While it has previously been a weak point for the brand as a whole, for 2021 you're unlikely to be found wanting when it comes to infotainment features, even if the user interface still isn't the greatest. The 10.3-inch display offers integrated navigation, and Lexus Enform Destination Assist with a free three-year subscription. You also get dynamic voice command, Android Auto - finally - and Apple CarPlay integration, as well as Amazon Alexa compatibility. An onboard Wi-Fi hotspot is included in the deal, as is Bluetooth streaming, SiriusXM satellite radio, and a standard 12-speaker sound system. A 13-speaker Mark Levinson surround sound system is also on offer for the audiophiles out there.
Certain 2018-2019 LC hybrids were been recalled due to a faulty fuel pump as part of a border Toyota issue, but for the 2020 model year and thus far as a 2021, the LC Hybrid remains recall-free. Lexus covers the LC 500h with a four-year/50,000-mile basic warranty, a six-year/unlimited-mile corrosion warranty, as well as a six-year/70,000-mile drivetrain warranty. The hybrid/electric components are covered for eight years or 100,000 miles, and there's a six-month or 5,000-mile maintenance plan, and four years of roadside assistance.
The 2021 Lexus LC 500h has not been tested by either the NHTSA or IIHS, so no reliable crash safety information is available. This isn't uncommon for expensive luxury vehicles, however, and Lexus' standard swathe of safety systems guarantees protection in the event of a mishap. The LC 500h comes equipped with eight airbags, and driver assistance features such as pre-collision assist with pedestrian detection, and lane departure and lane keep assist. An available head-up display and parking assistant can also be equipped to sweeten the deal.
The Lexus LC 500h occupies a very specialized corner of the car market: it's not the most practical, or best handling thing on the road, neither is it the fastest, but it is one of the most striking cars to look at, and possibly one of the most beautiful cars ever to come out of Japan. That by itself makes the LC 500h a pretty good car. What this Lexus does well is to pamper its occupants in serene luxury and style. Its powertrain is more than capable but doesn't pretend to be a high-performance setup, and the way in which this car wafts along at speed is noteworthy, while sipping fuel at an incremental rate. It does lack in the cargo department, and the rear seats are tight, and we have to mention its porky curb weight, but if you can look past these faults, the LC 500h will please to no end, and you'll never be accused of going with the mainstream.
This kind of beauty doesn't come cheap, and neither does all the tech. The 2021 Lexus 500h will set you back a hefty $97,510, which unfortunately does not include extra costs such as tax, registration, and a destination fee of $1,025. The BMW i8, for instance, will cost you over $50,000 more at $147,500.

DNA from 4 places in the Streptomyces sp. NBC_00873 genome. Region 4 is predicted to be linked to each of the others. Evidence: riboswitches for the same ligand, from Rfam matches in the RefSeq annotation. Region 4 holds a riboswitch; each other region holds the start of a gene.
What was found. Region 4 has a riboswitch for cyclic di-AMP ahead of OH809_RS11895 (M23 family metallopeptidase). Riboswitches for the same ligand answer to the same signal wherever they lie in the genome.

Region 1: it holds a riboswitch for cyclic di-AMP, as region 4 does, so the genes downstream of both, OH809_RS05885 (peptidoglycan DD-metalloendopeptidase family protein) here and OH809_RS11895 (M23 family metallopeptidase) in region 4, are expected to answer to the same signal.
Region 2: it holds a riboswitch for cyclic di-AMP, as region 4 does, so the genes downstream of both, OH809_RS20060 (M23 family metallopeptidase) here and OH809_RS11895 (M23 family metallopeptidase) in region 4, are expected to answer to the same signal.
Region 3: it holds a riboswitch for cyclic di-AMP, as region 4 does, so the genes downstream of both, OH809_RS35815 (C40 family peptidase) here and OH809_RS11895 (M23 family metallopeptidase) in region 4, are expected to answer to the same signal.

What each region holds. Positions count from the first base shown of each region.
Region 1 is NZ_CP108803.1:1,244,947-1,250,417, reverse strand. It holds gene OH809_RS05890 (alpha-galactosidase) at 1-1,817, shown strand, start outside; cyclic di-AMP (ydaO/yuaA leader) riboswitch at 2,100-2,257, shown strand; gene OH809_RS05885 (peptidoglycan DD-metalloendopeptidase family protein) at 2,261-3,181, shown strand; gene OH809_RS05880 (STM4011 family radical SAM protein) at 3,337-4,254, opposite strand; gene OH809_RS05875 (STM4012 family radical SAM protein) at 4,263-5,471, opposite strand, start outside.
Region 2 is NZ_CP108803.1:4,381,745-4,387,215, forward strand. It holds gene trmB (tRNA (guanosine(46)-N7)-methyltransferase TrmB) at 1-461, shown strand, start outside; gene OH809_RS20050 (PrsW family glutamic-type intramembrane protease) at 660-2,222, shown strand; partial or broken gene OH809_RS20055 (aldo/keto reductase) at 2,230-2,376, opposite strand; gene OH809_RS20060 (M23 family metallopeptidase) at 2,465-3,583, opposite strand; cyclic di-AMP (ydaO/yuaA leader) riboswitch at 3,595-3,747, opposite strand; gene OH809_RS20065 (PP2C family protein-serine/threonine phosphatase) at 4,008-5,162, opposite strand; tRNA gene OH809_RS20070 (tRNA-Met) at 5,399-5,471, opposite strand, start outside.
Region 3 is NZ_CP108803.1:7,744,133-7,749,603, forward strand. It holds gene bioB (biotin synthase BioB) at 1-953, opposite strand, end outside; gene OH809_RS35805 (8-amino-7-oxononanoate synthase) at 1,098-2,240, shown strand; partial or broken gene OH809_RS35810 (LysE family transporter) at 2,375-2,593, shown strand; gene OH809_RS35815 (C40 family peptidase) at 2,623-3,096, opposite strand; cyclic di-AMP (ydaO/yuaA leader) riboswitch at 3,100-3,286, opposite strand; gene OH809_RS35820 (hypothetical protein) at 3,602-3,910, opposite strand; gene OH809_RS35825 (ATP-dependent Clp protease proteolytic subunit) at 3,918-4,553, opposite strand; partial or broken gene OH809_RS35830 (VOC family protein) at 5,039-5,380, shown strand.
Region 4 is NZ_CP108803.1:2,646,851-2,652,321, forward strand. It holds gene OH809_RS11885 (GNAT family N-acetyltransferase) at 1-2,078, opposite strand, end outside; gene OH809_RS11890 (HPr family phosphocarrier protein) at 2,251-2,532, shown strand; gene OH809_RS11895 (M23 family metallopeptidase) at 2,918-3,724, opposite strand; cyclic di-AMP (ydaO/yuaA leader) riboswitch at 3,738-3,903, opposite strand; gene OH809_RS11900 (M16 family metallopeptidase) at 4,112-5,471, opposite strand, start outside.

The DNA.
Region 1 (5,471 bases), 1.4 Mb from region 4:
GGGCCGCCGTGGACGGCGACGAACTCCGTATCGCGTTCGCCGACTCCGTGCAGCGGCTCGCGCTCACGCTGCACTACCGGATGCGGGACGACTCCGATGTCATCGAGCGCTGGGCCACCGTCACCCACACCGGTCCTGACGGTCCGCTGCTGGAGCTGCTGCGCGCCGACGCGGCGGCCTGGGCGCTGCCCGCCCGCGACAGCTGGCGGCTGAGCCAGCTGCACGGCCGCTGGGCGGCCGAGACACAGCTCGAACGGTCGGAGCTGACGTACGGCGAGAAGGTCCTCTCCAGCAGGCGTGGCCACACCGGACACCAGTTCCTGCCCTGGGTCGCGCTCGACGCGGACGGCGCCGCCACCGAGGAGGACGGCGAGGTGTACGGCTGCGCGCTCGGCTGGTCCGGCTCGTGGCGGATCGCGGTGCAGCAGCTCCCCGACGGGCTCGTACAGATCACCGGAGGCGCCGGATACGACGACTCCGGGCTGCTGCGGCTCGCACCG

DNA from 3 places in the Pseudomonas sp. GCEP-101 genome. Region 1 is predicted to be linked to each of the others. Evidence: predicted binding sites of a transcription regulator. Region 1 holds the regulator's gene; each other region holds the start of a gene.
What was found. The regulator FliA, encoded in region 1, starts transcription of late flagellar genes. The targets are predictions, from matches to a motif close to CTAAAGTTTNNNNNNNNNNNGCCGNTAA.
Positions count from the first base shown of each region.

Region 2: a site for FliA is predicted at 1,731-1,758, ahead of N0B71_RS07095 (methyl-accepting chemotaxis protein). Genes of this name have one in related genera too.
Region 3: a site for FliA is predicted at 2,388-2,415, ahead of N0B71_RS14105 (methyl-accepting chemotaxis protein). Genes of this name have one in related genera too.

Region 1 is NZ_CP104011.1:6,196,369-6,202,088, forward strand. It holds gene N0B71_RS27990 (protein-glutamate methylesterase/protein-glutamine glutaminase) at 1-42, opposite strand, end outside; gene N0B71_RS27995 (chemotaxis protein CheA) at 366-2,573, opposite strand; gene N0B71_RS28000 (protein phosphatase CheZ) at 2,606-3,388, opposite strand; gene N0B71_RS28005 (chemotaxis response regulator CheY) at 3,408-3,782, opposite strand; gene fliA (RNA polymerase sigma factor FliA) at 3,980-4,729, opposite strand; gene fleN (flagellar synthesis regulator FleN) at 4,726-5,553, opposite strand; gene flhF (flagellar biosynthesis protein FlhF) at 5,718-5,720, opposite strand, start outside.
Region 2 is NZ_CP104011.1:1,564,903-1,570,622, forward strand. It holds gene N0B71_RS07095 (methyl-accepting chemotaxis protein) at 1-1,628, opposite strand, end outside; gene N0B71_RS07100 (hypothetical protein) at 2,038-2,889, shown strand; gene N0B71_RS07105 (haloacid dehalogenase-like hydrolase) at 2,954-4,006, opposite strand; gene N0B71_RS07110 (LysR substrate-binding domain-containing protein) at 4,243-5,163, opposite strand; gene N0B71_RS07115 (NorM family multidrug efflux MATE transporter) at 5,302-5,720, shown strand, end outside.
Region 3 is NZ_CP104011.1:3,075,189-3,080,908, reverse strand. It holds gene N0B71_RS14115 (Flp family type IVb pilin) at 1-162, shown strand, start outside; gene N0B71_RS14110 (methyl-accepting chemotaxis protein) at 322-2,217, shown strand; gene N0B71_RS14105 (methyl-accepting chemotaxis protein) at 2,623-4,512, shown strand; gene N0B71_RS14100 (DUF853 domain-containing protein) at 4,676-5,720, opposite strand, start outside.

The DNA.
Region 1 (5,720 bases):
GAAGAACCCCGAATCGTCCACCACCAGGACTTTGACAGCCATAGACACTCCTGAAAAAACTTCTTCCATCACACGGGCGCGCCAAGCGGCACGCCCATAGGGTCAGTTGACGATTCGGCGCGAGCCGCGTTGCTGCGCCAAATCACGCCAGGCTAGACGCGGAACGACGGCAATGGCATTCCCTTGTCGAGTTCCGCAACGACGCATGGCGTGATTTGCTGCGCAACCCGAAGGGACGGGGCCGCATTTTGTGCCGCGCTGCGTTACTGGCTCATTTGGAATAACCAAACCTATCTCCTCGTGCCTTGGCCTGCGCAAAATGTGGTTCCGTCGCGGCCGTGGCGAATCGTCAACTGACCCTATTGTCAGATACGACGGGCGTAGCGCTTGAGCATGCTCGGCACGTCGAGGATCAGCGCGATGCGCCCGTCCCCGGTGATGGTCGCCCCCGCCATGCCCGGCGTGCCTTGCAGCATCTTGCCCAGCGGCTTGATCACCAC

You only get one option here, but thankfully Lexus offers the LC 500h with a healthy number of optional packages. Hand us the checkbook, and we'd get ours with the optional Touring Package, which adds luxury features such as an Alcantara headliner, Mark Levinson 13-speaker sound system, as well as intuitive parking assist, a heated steering wheel, and semi-aniline leather front seats. If you want more dynamic ability, then you should look at the Sport Package, which adds performance brake pads and a carbon fiber roof, as well as sport brake pads and eight-way power front sports seats. We'd couple this with the available Torsen limited-slip rear differential. However, if it's all-out athleticism you're after, the Dynamic Handling package includes the full consignment from the Sport Package, as well as rear-axle steering, variable-ratio steering, a speed-activated rear wing, and 21-inch forged alloy wheels.
The legendary Toyota Supra has received a fifth lease on life, mostly thanks to the BMW Z4, but don't let this minor fact distract you from what is important here: the Supra is one hell of a car. Power is provided by a BMW-sourced 3.0-liter turbo inline-six engine producing 382 hp and 368 lb-ft of torque. The Toyota Supra is a sports car, whereas the LC 500h is a GT, that's the most glaring difference here, and the Lexus is vastly more expensive, but also has an extra pair of seats. The Toyota Supra handles as well as a Porsche Cayman at a fraction of the cost, and the ride and handling balance is one of the better ones on offer. Unfortunately, it can't shake the BMW association, and the interior can get cramped for taller drivers. These are two different cars with two different goals in mind. We would take the Supra just because of how fun it is to drive, but if relaxed speed and ultimate style are more your thing, the LC is a shoo-in.
Hybrid cars went through a phase where they were considered safe and relatively boring. Cars like the Toyota Prius didn't help this image at all. Thankfully the hybrid moniker can now be associated with potent sports cars such as the BMW i8, a car from the future it seems. The i8 is powered by a 1.5-liter three-cylinder turbo and an electric motor, which doesn't sound like much, but together produce 369 hp, and will get this BMW to sixty in only 4.2 seconds. It might look ultra-futuristic, but it's impractical, too, and the LC 500h is vastly more comfortable. The Lexus is cheaper, too, and while the i8 may turn heads now, the LC is the buying decision you won't soon regret.
Check out some informative Lexus LC Hybrid video reviews below.